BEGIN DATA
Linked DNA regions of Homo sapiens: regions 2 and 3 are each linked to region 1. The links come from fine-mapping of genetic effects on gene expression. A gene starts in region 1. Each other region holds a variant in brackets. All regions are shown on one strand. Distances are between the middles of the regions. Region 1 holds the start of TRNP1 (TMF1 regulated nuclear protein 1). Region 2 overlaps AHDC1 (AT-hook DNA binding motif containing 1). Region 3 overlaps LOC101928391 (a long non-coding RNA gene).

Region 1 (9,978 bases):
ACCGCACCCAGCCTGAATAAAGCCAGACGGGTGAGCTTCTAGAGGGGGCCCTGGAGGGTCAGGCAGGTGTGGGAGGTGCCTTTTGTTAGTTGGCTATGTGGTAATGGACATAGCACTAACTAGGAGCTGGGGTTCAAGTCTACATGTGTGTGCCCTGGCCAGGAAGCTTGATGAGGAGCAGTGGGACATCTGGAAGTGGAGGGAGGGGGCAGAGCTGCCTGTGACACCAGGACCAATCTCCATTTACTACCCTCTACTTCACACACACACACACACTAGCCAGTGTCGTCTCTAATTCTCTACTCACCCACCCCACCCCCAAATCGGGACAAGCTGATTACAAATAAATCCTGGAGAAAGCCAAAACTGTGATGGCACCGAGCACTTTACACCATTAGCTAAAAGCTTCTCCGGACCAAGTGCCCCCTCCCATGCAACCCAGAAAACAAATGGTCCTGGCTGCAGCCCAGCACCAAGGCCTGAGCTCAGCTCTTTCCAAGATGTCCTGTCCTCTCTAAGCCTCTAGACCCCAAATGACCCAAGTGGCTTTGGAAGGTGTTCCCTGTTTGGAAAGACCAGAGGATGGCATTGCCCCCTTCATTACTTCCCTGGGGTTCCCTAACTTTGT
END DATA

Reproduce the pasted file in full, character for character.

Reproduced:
Linked DNA regions of Homo sapiens: regions 2 and 3 are each linked to region 1. The links come from fine-mapping of genetic effects on gene expression. A gene starts in region 1. Each other region holds a variant in brackets. All regions are shown on one strand. Distances are between the middles of the regions. Region 1 holds the start of TRNP1 (TMF1 regulated nuclear protein 1). Region 2 overlaps AHDC1 (AT-hook DNA binding motif containing 1). Region 3 overlaps LOC101928391 (a long non-coding RNA gene).

Region 1 (9,978 bases):
ACCGCACCCAGCCTGAATAAAGCCAGACGGGTGAGCTTCTAGAGGGGGCCCTGGAGGGTCAGGCAGGTGTGGGAGGTGCCTTTTGTTAGTTGGCTATGTGGTAATGGACATAGCACTAACTAGGAGCTGGGGTTCAAGTCTACATGTGTGTGCCCTGGCCAGGAAGCTTGATGAGGAGCAGTGGGACATCTGGAAGTGGAGGGAGGGGGCAGAGCTGCCTGTGACACCAGGACCAATCTCCATTTACTACCCTCTACTTCACACACACACACACACTAGCCAGTGTCGTCTCTAATTCTCTACTCACCCACCCCACCCCCAAATCGGGACAAGCTGATTACAAATAAATCCTGGAGAAAGCCAAAACTGTGATGGCACCGAGCACTTTACACCATTAGCTAAAAGCTTCTCCGGACCAAGTGCCCCCTCCCATGCAACCCAGAAAACAAATGGTCCTGGCTGCAGCCCAGCACCAAGGCCTGAGCTCAGCTCTTTCCAAGATGTCCTGTCCTCTCTAAGCCTCTAGACCCCAAATGACCCAAGTGGCTTTGGAAGGTGTTCCCTGTTTGGAAAGACCAGAGGATGGCATTGCCCCCTTCATTACTTCCCTGGGGTTCCCTAACTTTGT